CEO of the Iowa Soybean Association

(Photo: Iowa Soybean Association / Joclyn Bushman)

Executive Insights: Sixty years and counting

February 5, 2024 | Kirk Leeds

Welcome to February and what we hope is the last month of any significant reminders of winter. Yes, we will get some of these reminders in March (and perhaps some in April), but the intensity of the cold and snowy days is usually not as severe, and we know that warmer days are just ahead.

As a lifelong Chicago Cubs fan, February is also the month when spring training begins, which means another year of baseball is just around the corner. It’s hard to believe that it’s been nearly 8 years since the Cubs had their magical 2016 season that ended with them winning their first World Series Championship in 108 years!

The arrival of February is also a reminder that spring is coming, and Iowa’s farmers will soon be making final preparations for what they hope is another safe and productive growing season. Getting some much-needed moisture is a priority as we turn the corner into spring.

As I thought about these reminders and promises of the coming spring, I couldn’t help but think about the founders of the Iowa Soybean Association (ISA) back in 1964. This year marks ISA’s 60th anniversary as an organization serving Iowa’s soybean farmers (and no, I was not working for ISA when it was formed!).

Ten years ago, ISA held a very special event celebrating the organization’s first 50 years. We had several of the farmers who helped start the organization in attendance and they shared stories about “those early days” as they reflected on the changes they had seen and experienced during ISA’s first five decades. We also spent time thinking and talking about what the next 10 years would bring and what we could expect to see by 2024.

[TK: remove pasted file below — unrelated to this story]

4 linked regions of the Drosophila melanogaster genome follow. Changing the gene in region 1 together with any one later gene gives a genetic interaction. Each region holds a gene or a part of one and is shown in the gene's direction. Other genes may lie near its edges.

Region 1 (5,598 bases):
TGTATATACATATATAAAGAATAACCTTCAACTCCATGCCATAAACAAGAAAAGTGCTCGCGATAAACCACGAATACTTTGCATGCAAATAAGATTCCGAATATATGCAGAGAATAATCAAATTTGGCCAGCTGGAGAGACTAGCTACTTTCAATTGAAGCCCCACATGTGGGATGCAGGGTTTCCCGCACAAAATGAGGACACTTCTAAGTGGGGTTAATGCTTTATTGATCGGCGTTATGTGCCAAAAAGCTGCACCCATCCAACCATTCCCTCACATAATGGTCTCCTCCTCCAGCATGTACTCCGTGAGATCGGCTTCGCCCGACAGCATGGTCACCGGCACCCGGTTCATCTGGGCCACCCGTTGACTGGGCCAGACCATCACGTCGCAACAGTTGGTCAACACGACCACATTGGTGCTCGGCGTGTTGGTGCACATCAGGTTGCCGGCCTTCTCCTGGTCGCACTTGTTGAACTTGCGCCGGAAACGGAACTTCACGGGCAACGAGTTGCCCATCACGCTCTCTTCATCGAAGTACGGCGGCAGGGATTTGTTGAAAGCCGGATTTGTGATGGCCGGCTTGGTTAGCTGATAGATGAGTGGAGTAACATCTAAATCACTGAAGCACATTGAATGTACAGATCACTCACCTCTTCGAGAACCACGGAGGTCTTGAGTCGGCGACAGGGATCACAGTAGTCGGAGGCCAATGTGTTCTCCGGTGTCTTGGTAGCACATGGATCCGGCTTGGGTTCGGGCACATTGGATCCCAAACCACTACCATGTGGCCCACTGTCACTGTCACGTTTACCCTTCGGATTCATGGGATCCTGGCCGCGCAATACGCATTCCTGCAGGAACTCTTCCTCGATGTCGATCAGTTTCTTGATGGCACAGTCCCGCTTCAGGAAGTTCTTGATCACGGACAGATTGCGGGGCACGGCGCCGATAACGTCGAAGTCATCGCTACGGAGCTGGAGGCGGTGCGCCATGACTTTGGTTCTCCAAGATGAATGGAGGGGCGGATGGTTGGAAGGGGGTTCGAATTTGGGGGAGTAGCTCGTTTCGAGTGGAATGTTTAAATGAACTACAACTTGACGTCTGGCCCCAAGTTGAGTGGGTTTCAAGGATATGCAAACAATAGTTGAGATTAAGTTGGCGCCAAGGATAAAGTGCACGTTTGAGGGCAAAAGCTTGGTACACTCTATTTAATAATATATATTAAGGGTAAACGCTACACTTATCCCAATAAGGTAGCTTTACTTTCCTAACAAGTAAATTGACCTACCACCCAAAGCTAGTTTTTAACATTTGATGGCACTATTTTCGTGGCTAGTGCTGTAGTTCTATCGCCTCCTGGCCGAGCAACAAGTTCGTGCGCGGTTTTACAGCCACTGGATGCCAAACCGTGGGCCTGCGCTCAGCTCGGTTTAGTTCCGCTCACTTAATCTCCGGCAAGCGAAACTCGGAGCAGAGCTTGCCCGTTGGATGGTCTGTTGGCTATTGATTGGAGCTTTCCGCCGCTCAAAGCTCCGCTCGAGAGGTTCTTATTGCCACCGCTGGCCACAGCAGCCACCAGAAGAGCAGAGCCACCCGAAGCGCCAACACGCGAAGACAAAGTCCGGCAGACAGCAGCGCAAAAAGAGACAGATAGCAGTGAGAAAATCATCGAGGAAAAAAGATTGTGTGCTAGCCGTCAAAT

Were our predictions correct or even close? At some level, yes. We knew that we would see continued growth in soybean production and demand around the world. We were confident that China and its incredible need for more soybeans to feed its growing livestock and poultry industries would power much of this demand.

Optimism about the growth in biodiesel demand seemed almost a certainty. We also recognized that South America, and particularly Brazil, would be increasingly important competitors. We talked about the emergence of new technologies and the growing resistance in some quarters to some of these new tools.

But, and perhaps not surprisingly, we clearly didn’t forecast how fast many of these predictions would become a reality, nor the disruptions to market demand brought about by a global pandemic and its impact on supply chains, wars and invasions, distrust of China and how its stateowned companies provide unfair advantages to industries in nearly every sector, or the incredible political swings we have seen over the last several election cycles.

Predictions for 2034? I will save that for another column. But given ISA’s 60-year history of delivering results for Iowa’s soybean farmers, I’m confident that the ISA leaders in 2034 will look back in appreciation for the progress we have made.